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The problem is related to nucleotides and genomes, but it's better to simplify it using dice.

EDIT 2: My original question wasn't very clear, so I've reworded it

I know that the probability of getting the 7-digit long sequence "4213433" if I throw a four-sided die 7 times is $\frac{1}{4^7}$

But, what is the expected occurrence of the sequence "4213433" if I throw a four-sided die $4.5 \times 10^6$ times?

EDIT 1: Okay, I think I found my answer. If I throw a four-sided die $4.5 \times 10^6$ times, the sequence 4213433 will occur randomly $\frac{4.5 \times 10^6}{4^7}$ or 274.658 times. Is that correct? EDIT 3:Almost. Like @joriki said in the comments, the exact answer would be $\frac{4.5 \times 10^6 - 6}{4^7}$

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This is a basic question in probability, and right now I'm racking my brain to try and remember how to solve it...or even what the name is... >.< –  El'endia Starman Jul 26 '11 at 9:21
In response to your edit, you're close, but you actually overshoot by a little bit. Probably close enough for your purposes. –  El'endia Starman Jul 26 '11 at 9:25
It’s not quite that simple. If you throw a four-sided die $7$ times, and repeat this experiment $4.5 \times 10^6$ times, the expected number of times that the $7$-throw experiment results in $4213433$ is $\frac{4.5 \times 10^6}{4^y}$, but one long string of $4.5 \times 10^6$ tosses doesn’t give you $4.5 \times 10^6$ independent opportunities to get $4213433$. –  Brian M. Scott Jul 26 '11 at 9:27
@Brian, I see my mistake now. So, what would be the formal answer? –  nachocab Jul 26 '11 at 9:33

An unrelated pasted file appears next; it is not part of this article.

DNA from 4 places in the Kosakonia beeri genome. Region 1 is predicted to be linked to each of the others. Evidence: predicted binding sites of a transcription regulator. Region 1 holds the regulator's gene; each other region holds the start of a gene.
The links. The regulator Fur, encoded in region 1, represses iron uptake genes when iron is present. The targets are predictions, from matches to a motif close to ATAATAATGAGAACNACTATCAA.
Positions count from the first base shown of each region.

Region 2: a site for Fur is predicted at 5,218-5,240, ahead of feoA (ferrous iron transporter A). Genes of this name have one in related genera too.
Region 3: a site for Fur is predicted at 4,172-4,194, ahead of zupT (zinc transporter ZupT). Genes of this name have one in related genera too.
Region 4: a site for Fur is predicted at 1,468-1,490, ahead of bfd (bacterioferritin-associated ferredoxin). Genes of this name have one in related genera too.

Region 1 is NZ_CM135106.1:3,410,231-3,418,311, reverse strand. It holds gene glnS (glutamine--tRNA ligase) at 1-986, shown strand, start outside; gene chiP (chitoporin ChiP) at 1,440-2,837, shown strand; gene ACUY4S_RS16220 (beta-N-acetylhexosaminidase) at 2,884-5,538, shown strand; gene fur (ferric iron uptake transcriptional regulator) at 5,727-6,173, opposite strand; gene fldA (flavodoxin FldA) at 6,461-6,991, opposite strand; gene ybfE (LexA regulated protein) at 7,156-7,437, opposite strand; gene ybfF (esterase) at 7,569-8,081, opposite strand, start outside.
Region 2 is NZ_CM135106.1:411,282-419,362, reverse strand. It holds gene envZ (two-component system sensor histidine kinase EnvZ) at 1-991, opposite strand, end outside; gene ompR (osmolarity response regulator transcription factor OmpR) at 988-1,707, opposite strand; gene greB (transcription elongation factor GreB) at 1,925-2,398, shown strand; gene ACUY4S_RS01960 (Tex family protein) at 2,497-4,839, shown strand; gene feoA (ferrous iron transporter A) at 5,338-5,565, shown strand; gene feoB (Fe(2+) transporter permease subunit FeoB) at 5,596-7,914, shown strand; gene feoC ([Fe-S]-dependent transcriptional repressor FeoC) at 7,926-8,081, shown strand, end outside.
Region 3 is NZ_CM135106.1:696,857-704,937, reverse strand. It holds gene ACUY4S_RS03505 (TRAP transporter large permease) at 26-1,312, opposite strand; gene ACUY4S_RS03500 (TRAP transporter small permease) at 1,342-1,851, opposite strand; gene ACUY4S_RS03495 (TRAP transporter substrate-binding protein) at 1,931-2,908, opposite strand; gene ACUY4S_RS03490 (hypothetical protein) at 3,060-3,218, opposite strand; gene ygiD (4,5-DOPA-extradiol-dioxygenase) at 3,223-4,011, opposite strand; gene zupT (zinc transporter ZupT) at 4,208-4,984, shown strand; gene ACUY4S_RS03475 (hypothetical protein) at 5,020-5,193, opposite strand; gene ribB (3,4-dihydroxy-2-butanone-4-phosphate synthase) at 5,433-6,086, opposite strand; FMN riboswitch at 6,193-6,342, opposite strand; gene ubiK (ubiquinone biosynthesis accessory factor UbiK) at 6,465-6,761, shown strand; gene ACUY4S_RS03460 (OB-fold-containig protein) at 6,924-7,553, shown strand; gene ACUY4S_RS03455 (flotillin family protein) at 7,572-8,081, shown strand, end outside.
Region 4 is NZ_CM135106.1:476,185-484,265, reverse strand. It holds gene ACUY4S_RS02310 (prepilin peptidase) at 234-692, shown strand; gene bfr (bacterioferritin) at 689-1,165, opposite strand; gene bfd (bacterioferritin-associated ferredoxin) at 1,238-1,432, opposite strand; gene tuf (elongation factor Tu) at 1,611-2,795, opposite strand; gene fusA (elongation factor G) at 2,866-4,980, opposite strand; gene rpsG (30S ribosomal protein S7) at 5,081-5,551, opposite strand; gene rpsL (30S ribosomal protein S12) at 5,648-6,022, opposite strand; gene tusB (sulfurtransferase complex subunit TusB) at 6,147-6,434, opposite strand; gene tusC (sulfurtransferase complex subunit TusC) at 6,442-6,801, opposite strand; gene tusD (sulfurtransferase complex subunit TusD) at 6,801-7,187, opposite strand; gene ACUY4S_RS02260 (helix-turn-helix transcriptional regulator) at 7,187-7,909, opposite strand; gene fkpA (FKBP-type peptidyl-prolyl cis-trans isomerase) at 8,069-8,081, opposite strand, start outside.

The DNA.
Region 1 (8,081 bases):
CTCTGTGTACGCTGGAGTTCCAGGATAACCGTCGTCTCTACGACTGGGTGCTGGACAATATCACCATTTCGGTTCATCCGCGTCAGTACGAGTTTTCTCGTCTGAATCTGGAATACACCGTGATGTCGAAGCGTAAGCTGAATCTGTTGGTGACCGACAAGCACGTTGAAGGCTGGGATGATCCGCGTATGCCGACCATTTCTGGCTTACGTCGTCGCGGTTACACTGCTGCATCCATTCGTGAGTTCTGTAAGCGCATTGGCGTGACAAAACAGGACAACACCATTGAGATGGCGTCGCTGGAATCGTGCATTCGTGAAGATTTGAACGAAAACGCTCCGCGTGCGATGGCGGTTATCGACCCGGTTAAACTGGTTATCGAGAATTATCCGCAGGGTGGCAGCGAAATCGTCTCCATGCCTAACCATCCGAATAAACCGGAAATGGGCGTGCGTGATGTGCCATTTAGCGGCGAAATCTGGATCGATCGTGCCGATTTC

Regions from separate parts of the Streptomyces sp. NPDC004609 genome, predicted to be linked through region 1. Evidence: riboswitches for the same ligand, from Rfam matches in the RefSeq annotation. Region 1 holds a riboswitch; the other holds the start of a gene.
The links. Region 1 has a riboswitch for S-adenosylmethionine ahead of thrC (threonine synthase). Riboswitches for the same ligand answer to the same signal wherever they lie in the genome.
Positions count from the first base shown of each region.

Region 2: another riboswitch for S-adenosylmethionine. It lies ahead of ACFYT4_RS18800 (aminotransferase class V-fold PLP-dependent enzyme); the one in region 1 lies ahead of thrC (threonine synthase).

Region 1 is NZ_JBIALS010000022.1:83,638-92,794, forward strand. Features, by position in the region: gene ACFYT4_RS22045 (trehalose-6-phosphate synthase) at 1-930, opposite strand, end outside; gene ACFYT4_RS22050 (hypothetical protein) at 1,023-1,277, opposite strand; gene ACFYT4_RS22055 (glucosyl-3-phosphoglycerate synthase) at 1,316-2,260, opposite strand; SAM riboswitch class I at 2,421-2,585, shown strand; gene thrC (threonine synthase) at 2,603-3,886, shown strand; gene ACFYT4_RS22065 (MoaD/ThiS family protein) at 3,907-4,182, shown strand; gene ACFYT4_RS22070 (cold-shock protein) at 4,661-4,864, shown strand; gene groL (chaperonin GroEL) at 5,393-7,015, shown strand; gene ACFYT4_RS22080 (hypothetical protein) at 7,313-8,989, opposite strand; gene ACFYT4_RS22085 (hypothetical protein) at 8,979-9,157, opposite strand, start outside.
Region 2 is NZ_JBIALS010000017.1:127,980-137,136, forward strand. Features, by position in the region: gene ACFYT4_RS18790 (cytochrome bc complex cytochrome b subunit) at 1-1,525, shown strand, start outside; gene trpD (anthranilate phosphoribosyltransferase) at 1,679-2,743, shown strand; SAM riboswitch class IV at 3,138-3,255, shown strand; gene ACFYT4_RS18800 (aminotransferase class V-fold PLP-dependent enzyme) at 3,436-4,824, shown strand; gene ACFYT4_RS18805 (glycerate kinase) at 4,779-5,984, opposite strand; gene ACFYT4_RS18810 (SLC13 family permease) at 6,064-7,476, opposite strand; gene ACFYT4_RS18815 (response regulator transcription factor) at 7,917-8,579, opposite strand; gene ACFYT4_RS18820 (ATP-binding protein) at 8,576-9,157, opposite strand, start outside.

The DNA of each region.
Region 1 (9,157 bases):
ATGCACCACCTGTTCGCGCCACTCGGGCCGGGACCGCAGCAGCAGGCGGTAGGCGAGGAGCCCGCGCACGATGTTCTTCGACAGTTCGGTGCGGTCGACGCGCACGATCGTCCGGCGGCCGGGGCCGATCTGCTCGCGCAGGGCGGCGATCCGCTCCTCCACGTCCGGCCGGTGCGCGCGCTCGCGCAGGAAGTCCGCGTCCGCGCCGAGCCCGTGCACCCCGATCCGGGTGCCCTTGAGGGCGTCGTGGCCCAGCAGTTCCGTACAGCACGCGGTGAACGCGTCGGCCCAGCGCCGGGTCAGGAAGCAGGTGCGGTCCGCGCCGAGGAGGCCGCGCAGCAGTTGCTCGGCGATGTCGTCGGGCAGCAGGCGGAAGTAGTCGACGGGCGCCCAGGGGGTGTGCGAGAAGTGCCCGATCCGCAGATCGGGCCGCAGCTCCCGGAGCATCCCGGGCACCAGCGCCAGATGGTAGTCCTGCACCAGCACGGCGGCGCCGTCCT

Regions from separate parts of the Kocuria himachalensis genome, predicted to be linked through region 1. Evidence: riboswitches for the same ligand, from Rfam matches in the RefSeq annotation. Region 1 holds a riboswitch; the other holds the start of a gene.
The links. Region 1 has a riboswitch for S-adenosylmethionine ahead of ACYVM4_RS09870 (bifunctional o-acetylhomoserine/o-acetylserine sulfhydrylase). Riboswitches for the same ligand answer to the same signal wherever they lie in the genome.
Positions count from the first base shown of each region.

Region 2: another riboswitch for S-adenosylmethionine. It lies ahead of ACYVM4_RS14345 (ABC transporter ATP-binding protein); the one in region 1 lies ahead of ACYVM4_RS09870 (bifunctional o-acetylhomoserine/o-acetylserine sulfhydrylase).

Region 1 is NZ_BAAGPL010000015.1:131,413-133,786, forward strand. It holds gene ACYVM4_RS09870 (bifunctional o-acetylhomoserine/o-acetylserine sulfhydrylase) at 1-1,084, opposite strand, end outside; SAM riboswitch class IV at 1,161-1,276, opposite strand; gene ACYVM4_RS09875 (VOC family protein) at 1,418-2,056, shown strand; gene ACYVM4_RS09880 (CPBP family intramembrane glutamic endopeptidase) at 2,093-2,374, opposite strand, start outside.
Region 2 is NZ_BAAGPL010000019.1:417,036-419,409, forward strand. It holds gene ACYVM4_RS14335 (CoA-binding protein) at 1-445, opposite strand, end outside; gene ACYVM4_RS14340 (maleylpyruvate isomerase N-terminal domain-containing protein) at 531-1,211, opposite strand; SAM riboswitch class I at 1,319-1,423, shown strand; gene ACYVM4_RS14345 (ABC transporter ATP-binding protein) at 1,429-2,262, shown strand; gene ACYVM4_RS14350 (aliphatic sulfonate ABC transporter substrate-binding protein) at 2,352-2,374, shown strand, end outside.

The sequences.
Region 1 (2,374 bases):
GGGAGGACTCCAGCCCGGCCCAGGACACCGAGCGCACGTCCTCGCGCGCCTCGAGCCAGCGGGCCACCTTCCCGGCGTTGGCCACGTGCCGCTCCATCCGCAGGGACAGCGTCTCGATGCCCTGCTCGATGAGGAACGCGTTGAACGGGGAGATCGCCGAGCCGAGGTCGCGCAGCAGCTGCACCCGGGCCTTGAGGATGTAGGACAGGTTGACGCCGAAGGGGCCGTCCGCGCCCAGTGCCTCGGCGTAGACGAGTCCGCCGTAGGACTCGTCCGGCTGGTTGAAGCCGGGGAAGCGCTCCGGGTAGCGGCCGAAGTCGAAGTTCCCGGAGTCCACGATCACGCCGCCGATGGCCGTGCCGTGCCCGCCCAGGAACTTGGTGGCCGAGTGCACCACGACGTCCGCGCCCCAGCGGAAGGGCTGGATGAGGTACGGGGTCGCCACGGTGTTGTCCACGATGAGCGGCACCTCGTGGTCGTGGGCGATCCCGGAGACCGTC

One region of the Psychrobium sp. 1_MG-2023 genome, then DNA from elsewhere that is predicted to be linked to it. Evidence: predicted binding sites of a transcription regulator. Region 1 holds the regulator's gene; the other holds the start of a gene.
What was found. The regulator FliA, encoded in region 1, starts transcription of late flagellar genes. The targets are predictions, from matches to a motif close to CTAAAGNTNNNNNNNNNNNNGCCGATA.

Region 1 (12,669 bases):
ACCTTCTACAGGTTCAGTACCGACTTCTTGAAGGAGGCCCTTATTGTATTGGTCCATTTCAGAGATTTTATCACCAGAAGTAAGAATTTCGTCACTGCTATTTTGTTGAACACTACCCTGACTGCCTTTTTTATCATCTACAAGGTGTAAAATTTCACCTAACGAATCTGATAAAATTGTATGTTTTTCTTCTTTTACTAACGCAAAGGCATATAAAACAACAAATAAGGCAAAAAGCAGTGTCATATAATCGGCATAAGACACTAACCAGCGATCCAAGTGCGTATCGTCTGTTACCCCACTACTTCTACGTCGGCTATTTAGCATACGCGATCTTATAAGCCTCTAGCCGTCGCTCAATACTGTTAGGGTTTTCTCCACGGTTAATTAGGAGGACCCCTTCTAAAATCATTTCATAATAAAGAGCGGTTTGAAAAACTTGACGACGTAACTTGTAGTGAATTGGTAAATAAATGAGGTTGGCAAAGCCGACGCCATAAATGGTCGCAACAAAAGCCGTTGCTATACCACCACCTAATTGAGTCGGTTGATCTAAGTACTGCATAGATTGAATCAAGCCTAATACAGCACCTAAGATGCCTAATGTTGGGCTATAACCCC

@Brian: Independence doesn't enter into it; because of linearity of expectation, the expectation value is indeed simply $(4.5\times10^6-6)/4^7$ occurrences in the one long string. –  joriki Jul 26 '11 at 9:37
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4 Answers

up vote 3 down vote accepted

The answer you gave in your edit is not the answer to your original question. It's the (almost but not quite correct) answer to the question "What is the expected value of the number of sequences 4213433 occurring if I throw a four-sided die $4.5\times 10^6$ times?" This is in fact a much easier question because of the linearity of expectation. You don't have to worry about correlations, you can just add up the expectation values for each of the slots at which the sequence might occur. However, there aren't $4.5\times10^6$ of these, only $4.5\times10^6-6$, so the expected number of occurrences is actually $(4.5\times10^6-6)/4^7$, but that's the same up to the decimal places you specified.

Your original question is a bit harder, since to find the probability of at least one such sequence occurring, you need to take into account that the events of the sequence occurring in overlapping slots aren't independent. For instance, the probability of getting the sequence 44 at least once if you roll the die $3$ times is $7/4^3$, whereas the probability of getting the sequence $43$ at least once is $8/4^3$, even though the expected number of occurrences in both cases is $2/4^2$.

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A combinatorial approach:
If you throw a four sided die $n$ times then you have a total of $4^n$ possible sequences. Now you want to count in how many of those the sequence "$4213433$" exists.
Denote $A_1$ the number of sequences in which the string exists at least once (with multiplicities - if it exists twice, we count it twice). Then $A_1=4^{n-7}(n-7+1)$ (You think of the string as a block, then you write any sequence of length $n-7$ and add the string in any of the $n-7+1$ spaces)